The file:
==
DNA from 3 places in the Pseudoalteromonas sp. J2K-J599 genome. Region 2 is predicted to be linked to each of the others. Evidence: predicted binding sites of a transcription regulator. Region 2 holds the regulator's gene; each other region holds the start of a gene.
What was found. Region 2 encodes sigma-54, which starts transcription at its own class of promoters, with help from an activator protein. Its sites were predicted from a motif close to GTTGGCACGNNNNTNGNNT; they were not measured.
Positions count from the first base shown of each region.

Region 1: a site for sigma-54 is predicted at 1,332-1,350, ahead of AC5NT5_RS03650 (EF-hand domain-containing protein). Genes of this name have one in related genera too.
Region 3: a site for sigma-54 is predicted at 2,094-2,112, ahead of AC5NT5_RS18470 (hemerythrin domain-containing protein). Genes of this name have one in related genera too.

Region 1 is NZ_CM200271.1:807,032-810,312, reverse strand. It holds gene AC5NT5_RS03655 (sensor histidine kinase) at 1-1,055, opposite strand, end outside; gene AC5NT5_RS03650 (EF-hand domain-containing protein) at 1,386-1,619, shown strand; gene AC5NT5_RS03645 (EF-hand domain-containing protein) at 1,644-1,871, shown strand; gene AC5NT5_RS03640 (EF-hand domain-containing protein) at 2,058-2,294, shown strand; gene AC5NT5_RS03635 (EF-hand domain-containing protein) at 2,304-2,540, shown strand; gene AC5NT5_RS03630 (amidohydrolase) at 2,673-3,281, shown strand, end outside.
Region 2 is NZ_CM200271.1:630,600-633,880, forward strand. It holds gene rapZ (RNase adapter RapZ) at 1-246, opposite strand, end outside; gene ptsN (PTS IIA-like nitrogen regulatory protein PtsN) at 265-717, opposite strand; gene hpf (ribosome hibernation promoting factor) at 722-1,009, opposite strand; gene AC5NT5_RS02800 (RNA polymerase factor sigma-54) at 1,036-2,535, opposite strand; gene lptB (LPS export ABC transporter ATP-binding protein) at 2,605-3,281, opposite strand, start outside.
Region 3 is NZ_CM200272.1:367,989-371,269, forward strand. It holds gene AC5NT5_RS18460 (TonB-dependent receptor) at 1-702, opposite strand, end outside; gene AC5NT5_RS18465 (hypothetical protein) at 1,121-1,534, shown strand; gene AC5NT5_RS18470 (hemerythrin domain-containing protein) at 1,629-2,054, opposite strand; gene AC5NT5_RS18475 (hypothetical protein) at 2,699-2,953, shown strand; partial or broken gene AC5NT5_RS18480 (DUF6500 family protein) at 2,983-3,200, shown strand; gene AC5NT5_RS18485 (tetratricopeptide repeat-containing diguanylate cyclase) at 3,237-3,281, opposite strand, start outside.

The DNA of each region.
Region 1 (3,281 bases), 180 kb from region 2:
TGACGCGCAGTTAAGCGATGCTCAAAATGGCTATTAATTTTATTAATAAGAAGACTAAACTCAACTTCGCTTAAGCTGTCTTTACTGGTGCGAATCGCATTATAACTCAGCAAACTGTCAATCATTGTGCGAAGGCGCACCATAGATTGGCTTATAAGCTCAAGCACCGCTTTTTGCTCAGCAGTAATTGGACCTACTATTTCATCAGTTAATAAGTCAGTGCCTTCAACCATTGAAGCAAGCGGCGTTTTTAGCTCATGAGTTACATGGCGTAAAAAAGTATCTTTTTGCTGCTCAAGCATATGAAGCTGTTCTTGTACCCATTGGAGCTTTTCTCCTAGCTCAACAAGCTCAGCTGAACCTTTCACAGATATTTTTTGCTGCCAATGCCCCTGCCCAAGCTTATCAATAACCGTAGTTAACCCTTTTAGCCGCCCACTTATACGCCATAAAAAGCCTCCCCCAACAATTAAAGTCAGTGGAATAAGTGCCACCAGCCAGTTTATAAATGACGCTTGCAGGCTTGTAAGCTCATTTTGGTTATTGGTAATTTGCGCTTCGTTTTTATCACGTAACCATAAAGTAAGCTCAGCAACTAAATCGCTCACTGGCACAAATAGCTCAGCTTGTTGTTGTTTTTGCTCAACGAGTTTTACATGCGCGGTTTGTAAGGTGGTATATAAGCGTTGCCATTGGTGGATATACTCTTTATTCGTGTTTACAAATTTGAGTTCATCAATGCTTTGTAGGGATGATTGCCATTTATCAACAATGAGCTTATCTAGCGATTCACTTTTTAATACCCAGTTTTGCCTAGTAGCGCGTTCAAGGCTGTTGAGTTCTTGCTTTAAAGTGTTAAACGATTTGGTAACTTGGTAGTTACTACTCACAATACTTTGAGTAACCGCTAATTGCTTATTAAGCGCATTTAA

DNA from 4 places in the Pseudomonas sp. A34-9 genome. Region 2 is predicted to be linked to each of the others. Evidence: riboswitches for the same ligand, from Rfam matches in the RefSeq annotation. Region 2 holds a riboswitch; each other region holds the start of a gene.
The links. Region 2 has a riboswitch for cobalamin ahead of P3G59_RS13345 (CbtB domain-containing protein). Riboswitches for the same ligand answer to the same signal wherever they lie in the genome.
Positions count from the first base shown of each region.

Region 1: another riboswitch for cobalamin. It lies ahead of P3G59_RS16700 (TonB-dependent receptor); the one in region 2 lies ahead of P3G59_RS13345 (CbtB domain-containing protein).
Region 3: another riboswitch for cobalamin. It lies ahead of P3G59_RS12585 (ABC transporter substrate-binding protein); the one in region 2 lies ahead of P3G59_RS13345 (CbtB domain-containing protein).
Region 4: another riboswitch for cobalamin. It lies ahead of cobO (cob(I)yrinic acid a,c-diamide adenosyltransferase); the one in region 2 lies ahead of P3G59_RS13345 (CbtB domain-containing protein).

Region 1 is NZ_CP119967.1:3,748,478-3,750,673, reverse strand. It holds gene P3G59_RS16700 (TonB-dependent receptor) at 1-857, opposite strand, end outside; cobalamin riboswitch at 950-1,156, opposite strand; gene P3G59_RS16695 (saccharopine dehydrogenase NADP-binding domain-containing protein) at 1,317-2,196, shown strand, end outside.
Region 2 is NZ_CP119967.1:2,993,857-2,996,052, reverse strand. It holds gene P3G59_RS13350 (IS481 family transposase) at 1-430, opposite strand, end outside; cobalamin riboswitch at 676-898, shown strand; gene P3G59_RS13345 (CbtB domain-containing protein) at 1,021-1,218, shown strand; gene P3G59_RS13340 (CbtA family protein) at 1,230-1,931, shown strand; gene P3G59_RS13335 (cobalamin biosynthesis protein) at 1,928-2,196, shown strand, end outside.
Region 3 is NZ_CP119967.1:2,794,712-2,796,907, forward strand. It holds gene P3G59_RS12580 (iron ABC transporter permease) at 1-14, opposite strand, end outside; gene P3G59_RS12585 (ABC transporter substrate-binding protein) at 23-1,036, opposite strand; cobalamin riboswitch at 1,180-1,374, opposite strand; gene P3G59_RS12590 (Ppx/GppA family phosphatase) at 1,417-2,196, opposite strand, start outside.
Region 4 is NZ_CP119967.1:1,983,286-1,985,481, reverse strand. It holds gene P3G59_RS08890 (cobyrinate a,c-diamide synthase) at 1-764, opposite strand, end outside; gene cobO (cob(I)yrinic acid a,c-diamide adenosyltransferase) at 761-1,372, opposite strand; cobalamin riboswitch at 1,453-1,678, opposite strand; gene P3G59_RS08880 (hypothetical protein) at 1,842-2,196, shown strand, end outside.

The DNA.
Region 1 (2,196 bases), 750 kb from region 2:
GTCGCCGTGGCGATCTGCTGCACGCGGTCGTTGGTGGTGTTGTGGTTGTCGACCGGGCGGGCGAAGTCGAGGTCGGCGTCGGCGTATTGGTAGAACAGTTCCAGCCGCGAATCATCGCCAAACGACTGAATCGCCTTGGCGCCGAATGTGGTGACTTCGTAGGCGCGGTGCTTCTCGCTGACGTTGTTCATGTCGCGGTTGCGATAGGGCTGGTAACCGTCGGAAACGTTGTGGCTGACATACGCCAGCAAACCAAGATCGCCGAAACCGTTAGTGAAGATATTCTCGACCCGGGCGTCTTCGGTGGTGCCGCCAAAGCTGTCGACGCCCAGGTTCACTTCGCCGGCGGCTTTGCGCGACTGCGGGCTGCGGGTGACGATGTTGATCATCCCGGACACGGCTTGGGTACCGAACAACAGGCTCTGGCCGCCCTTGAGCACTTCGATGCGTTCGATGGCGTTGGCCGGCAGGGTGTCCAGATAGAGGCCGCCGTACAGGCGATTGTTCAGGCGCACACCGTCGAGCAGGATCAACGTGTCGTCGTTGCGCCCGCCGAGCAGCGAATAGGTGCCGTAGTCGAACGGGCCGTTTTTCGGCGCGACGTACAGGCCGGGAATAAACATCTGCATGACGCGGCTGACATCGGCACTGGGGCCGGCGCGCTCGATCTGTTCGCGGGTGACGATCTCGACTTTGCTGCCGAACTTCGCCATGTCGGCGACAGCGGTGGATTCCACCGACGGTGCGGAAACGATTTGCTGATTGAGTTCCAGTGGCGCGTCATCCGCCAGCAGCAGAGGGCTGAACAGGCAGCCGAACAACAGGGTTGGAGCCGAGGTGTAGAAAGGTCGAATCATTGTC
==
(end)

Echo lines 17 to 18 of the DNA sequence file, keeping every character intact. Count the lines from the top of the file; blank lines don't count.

Region 4: another riboswitch for cobalamin. It lies ahead of cobO (cob(I)yrinic acid a,c-diamide adenosyltransferase); the one in region 2 lies ahead of P3G59_RS13345 (CbtB domain-containing protein).

Region 1 is NZ_CP119967.1:3,748,478-3,750,673, reverse strand. It holds gene P3G59_RS16700 (TonB-dependent receptor) at 1-857, opposite strand, end outside; cobalamin riboswitch at 950-1,156, opposite strand; gene P3G59_RS16695 (saccharopine dehydrogenase NADP-binding domain-containing protein) at 1,317-2,196, shown strand, end outside.